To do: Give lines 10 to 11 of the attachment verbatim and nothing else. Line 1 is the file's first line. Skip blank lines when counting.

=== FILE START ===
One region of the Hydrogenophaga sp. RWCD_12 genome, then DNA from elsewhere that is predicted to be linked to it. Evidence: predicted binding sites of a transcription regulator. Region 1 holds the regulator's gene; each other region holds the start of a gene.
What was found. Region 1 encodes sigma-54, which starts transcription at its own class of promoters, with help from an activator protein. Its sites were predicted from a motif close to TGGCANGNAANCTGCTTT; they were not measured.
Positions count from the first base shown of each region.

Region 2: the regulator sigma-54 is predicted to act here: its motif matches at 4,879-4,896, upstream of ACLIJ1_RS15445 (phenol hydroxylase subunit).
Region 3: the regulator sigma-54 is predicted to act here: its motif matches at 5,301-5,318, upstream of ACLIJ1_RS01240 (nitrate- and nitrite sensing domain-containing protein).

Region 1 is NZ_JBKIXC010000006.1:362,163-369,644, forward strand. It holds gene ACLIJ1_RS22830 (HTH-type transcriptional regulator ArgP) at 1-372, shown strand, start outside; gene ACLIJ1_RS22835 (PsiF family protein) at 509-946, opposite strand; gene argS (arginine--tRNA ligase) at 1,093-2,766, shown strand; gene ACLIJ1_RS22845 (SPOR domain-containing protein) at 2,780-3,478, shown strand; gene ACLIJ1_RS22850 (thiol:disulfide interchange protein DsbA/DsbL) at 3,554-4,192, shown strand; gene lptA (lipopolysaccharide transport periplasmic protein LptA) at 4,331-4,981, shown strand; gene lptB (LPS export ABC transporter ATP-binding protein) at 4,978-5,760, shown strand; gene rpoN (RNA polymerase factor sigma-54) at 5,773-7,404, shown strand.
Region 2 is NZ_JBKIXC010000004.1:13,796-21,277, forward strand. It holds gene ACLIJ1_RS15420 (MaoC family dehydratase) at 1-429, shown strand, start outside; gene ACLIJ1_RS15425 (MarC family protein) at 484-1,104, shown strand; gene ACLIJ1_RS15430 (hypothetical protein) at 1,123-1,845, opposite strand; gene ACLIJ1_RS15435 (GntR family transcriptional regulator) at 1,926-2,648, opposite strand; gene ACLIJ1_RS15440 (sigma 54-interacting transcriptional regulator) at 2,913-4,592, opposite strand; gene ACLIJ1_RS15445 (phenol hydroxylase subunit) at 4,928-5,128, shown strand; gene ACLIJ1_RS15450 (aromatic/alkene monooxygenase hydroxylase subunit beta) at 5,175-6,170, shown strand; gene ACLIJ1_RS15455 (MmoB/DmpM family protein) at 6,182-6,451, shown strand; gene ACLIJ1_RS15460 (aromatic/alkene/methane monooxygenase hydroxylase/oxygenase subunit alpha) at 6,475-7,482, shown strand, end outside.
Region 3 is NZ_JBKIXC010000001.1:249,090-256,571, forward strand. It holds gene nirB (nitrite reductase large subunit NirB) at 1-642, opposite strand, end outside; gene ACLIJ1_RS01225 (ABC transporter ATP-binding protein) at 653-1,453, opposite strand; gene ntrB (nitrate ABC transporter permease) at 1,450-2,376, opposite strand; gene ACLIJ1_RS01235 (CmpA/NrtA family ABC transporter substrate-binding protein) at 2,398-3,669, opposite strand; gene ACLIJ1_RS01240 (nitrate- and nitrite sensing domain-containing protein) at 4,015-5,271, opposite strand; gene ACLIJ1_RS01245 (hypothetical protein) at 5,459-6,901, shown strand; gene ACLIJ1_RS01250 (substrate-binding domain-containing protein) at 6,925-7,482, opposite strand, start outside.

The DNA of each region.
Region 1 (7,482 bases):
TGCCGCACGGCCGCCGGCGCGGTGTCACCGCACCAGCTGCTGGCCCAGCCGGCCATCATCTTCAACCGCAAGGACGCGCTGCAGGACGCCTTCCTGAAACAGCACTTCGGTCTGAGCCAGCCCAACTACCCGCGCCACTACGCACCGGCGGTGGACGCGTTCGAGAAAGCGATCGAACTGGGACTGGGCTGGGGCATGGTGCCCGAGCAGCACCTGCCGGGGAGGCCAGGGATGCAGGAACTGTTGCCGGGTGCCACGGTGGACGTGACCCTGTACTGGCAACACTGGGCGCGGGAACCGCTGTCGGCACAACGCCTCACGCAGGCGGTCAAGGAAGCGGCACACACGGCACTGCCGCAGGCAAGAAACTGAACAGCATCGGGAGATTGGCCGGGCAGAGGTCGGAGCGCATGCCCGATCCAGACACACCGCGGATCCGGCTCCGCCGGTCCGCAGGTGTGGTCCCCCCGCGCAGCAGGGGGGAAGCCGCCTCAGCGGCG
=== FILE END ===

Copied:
Region 1 (7,482 bases):
TGCCGCACGGCCGCCGGCGCGGTGTCACCGCACCAGCTGCTGGCCCAGCCGGCCATCATCTTCAACCGCAAGGACGCGCTGCAGGACGCCTTCCTGAAACAGCACTTCGGTCTGAGCCAGCCCAACTACCCGCGCCACTACGCACCGGCGGTGGACGCGTTCGAGAAAGCGATCGAACTGGGACTGGGCTGGGGCATGGTGCCCGAGCAGCACCTGCCGGGGAGGCCAGGGATGCAGGAACTGTTGCCGGGTGCCACGGTGGACGTGACCCTGTACTGGCAACACTGGGCGCGGGAACCGCTGTCGGCACAACGCCTCACGCAGGCGGTCAAGGAAGCGGCACACACGGCACTGCCGCAGGCAAGAAACTGAACAGCATCGGGAGATTGGCCGGGCAGAGGTCGGAGCGCATGCCCGATCCAGACACACCGCGGATCCGGCTCCGCCGGTCCGCAGGTGTGGTCCCCCCGCGCAGCAGGGGGGAAGCCGCCTCAGCGGCG